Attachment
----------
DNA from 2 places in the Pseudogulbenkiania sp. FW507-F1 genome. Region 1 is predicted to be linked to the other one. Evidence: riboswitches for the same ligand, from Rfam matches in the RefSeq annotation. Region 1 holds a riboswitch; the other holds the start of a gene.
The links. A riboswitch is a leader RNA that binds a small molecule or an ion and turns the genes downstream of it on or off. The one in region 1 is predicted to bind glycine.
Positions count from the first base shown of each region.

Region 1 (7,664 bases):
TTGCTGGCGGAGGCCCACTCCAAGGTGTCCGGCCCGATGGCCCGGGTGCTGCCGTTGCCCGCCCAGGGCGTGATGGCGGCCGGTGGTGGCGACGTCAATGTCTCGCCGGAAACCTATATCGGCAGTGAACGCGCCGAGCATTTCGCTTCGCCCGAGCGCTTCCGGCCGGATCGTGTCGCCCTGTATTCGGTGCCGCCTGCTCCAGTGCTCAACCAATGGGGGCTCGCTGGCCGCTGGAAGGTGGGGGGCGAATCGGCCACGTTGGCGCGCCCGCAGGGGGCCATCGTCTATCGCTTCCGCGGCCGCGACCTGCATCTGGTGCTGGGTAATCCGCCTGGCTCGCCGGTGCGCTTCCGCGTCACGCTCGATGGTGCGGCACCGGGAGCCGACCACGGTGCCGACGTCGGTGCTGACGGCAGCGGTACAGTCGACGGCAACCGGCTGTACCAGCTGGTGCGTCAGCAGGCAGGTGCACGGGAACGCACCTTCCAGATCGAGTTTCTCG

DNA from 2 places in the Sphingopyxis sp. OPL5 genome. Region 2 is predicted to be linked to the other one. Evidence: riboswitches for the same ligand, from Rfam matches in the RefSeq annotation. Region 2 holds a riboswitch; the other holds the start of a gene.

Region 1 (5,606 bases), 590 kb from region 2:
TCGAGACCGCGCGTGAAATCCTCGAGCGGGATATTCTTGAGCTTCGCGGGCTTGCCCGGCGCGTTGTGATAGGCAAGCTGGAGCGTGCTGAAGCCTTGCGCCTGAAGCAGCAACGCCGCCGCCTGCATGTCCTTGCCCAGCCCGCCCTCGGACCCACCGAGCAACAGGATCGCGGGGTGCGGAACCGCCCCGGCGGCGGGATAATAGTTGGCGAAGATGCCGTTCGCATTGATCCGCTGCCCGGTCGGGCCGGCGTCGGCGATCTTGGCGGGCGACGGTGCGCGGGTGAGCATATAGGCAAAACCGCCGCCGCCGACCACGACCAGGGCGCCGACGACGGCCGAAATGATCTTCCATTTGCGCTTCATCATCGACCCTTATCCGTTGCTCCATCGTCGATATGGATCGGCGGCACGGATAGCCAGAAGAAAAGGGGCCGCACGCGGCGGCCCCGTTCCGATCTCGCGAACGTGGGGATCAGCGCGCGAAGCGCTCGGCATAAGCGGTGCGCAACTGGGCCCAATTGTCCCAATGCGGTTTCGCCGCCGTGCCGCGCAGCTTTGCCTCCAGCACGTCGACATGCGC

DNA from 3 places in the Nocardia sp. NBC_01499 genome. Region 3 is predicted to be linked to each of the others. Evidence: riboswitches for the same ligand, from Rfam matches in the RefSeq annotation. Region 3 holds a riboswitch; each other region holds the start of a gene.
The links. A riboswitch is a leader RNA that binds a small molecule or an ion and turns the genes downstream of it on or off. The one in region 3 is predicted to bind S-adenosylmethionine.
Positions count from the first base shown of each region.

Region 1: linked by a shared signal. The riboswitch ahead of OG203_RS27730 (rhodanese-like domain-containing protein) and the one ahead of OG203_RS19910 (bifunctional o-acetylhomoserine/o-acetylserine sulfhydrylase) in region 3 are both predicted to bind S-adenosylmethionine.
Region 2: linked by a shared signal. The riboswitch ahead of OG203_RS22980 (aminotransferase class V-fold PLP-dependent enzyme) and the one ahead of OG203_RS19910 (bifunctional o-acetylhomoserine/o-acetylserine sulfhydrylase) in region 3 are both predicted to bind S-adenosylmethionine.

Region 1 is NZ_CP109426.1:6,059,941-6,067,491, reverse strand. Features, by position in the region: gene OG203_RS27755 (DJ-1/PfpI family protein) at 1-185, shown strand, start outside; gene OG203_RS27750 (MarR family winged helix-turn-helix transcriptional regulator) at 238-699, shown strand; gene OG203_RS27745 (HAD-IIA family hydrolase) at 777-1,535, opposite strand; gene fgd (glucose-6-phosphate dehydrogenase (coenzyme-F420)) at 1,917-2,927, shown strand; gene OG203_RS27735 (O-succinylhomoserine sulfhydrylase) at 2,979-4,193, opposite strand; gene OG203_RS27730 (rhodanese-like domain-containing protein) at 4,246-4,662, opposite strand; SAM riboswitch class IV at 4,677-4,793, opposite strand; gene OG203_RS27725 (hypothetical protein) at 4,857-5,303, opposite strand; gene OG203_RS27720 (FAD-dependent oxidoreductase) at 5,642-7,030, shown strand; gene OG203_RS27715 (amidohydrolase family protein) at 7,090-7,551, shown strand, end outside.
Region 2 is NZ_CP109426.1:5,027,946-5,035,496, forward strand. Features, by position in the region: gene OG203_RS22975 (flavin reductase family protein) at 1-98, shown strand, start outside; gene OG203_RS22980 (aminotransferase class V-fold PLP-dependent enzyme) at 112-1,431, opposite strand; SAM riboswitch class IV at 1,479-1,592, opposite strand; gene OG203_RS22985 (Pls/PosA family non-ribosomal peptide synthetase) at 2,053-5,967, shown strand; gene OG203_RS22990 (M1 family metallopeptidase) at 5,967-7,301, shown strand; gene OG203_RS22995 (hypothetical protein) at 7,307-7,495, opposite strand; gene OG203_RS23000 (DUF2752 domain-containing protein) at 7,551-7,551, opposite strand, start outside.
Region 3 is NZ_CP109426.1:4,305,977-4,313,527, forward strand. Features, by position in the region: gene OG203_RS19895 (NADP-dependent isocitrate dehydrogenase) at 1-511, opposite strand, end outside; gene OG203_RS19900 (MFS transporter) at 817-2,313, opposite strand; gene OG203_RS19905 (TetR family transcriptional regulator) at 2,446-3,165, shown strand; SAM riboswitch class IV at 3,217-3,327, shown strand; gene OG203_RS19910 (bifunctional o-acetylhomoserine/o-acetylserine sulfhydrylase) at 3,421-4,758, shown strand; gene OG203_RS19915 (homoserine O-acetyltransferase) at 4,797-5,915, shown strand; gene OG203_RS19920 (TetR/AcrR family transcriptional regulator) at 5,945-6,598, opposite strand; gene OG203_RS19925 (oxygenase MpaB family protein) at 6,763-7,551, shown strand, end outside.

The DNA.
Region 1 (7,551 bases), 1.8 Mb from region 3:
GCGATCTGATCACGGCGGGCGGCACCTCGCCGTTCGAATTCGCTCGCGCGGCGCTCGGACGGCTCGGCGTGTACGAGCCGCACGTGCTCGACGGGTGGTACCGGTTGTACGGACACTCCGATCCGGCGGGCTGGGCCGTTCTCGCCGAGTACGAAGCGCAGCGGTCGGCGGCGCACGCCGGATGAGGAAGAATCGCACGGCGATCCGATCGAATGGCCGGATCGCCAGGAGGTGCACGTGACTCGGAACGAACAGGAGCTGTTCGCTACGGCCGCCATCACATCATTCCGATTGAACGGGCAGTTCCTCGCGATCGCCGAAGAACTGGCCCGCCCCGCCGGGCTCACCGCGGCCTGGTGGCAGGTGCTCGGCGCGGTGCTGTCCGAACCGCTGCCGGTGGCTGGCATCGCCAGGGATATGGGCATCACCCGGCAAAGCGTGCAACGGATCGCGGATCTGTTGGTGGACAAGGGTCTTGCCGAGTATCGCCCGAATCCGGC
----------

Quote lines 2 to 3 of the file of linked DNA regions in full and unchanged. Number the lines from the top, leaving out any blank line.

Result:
The links. A riboswitch is a leader RNA that binds a small molecule or an ion and turns the genes downstream of it on or off. The one in region 1 is predicted to bind glycine.
Positions count from the first base shown of each region.